Outcomes of Patients on Extracorporeal Membrane Oxygenation (ECMO) for Periods of Time Without Anticoagulation at LVHN in the Past 3 Years
Bryan Auvil, Rosalie Mattiola, Rita Pechulis, MD, James Wu, MD
Department of Surgery, Division of Cardiothoracic Surgery
Lehigh Valley Health Network, Allentown, PA
Extracorporeal membrane oxygenation (ECMO) is an aggressive life support technique that utilizes extracorporeal circuits and oxygenators to support severe lung injury such as acute respiratory distress syndrome (ARDS), as well as severe cardiac disorders like cardiogenic shock and cardiac arrest. Veno-Venous (VV) ECMO is primarily used in respiratory distress. Clots can form within the oxygenator or circuit, which can develop embolic complications or flow problems. To prevent this, patients are anticoagulated, usually with heparin. However patients can develop bleeding complications, and therefore must have their AC discontinued. A retrospective chart review was done on 57 VV ECMO patients, out of which 19 had their heparin held for at least one period of 24 hours or longer. Temporarily non-heparinized patients required far more oxygenator and circuit replacements than control (58% compared to 8% of patients), had more DVTs (37% compared to 21%), and had a higher mortality rate (47% compared to 29%), however the rates of DVT per day on ECMO were very similar. Patients in the non-heparinized cohort died when the families withdrew care because of prolonged ECMO without improvement, worsening sepsis, and/or severe bleeding complications. Based on these findings there is no direct evidence that temporarily discontinuing AC resulted in increased patient mortality. This was more likely due to increased severity of illness and bleeding complications, evidenced by the increased time on ECMO.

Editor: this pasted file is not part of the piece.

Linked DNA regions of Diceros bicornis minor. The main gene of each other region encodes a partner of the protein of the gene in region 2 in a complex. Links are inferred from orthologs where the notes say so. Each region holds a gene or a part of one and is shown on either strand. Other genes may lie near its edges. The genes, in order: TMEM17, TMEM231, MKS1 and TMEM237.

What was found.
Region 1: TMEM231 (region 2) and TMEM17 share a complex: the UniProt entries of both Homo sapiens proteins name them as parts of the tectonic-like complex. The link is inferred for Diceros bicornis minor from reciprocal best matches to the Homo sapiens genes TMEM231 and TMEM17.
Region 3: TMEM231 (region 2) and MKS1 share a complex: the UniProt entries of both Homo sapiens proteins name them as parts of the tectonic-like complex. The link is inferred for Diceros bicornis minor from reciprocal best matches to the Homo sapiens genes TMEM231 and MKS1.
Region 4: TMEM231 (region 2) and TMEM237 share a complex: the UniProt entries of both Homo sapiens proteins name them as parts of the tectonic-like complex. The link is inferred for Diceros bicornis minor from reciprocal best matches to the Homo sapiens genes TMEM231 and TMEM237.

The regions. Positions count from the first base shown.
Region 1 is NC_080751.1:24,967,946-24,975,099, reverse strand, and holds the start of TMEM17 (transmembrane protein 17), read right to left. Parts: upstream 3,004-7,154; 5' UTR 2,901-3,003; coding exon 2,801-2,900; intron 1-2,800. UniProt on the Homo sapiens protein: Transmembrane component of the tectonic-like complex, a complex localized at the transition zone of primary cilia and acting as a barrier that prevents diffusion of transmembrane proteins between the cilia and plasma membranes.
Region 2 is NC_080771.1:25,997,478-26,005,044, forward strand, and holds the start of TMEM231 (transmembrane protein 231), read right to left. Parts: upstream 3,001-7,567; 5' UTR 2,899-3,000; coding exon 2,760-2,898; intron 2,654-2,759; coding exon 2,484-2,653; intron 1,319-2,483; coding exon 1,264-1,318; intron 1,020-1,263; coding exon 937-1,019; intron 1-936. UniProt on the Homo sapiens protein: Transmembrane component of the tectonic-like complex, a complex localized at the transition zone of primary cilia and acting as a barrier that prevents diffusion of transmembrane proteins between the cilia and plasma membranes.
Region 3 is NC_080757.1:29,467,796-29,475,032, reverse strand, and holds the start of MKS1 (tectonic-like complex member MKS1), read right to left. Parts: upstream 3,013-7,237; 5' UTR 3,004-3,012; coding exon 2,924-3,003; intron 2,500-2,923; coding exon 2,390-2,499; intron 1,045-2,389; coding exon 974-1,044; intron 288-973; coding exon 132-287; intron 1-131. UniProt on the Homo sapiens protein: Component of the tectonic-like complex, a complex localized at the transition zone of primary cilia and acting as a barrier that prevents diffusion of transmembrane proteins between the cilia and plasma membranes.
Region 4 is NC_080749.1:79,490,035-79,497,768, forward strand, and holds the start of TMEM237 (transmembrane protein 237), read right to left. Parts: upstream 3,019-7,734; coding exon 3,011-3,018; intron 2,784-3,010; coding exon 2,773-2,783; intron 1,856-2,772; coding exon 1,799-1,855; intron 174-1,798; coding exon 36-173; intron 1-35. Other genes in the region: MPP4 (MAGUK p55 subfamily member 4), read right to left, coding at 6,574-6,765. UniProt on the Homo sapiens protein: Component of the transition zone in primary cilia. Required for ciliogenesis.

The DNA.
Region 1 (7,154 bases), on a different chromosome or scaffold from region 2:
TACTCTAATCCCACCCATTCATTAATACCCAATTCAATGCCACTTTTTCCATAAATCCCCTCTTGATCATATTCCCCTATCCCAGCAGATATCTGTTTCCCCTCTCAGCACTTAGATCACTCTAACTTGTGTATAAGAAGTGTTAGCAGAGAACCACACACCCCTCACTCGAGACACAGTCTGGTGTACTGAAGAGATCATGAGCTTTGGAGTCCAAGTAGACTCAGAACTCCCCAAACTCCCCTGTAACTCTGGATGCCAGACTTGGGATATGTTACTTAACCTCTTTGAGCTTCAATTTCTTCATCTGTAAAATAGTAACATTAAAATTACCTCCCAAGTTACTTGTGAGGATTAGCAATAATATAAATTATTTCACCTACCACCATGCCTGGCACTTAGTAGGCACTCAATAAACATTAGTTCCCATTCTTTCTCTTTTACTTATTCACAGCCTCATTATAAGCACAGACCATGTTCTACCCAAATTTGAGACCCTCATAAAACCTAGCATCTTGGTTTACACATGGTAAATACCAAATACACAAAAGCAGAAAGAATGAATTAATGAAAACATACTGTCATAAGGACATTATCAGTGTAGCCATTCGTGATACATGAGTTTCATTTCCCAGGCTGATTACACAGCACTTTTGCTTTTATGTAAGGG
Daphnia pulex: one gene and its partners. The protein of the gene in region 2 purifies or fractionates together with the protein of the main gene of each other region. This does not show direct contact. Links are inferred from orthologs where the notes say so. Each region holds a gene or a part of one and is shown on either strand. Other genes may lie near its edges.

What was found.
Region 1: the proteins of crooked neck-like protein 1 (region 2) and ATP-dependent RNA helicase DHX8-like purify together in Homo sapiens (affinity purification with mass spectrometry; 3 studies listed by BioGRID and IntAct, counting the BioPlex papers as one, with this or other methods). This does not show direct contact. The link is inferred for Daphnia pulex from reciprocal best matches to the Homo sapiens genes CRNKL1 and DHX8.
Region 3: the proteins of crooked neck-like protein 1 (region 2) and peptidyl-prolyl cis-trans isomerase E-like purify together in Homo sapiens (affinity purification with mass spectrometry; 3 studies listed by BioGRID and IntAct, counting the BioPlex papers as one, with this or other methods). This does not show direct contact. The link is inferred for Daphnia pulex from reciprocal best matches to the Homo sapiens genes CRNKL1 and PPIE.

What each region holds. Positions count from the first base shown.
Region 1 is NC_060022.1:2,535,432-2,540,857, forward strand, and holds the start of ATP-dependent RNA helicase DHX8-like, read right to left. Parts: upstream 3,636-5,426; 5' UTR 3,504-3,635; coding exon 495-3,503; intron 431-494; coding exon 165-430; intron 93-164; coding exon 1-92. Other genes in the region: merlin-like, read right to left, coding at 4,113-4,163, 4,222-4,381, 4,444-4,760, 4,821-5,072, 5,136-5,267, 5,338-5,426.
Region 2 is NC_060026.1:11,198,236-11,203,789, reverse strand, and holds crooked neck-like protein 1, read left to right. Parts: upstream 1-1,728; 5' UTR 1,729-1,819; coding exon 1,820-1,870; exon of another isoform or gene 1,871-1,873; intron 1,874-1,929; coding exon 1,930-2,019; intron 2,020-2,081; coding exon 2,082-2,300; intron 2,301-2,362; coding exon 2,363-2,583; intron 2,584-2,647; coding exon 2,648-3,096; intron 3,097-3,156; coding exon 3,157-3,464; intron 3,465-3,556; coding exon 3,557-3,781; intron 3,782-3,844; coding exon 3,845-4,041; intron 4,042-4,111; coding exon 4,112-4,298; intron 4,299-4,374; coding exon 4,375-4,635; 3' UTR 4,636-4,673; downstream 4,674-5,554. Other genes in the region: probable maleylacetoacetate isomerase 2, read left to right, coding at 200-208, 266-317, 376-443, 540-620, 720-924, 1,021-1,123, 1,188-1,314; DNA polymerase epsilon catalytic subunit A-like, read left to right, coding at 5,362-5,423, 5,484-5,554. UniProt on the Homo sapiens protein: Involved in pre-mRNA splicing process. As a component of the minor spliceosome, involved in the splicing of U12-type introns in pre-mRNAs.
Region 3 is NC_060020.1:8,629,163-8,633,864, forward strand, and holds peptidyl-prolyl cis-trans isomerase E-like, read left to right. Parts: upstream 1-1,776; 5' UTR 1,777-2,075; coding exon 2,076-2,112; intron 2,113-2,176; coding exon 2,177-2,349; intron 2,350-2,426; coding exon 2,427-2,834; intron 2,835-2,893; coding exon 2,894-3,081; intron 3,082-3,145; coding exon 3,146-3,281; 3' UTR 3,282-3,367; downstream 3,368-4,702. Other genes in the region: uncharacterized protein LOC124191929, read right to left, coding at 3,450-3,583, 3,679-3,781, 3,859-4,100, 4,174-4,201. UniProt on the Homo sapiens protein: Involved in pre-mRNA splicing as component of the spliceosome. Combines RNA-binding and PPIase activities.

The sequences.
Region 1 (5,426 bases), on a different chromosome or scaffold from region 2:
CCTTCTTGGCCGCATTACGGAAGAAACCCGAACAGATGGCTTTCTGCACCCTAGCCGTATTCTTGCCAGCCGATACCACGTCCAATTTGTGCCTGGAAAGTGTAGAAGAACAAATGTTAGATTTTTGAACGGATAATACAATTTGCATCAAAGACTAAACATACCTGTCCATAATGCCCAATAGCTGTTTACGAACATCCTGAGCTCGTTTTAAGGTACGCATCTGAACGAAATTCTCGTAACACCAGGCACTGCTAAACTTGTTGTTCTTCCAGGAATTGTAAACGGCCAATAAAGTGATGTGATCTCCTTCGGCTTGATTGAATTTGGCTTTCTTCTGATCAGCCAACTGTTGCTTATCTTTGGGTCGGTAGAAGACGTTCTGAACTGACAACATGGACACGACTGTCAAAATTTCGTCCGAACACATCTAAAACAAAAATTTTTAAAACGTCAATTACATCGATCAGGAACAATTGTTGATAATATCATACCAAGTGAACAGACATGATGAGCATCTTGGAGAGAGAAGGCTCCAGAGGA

Extracorporeal membrane oxygenation, ECMO, Veno-venous ECMO, VV ECMO, heparin, anticoagulation, DVT, thrombosis, thrombotic complication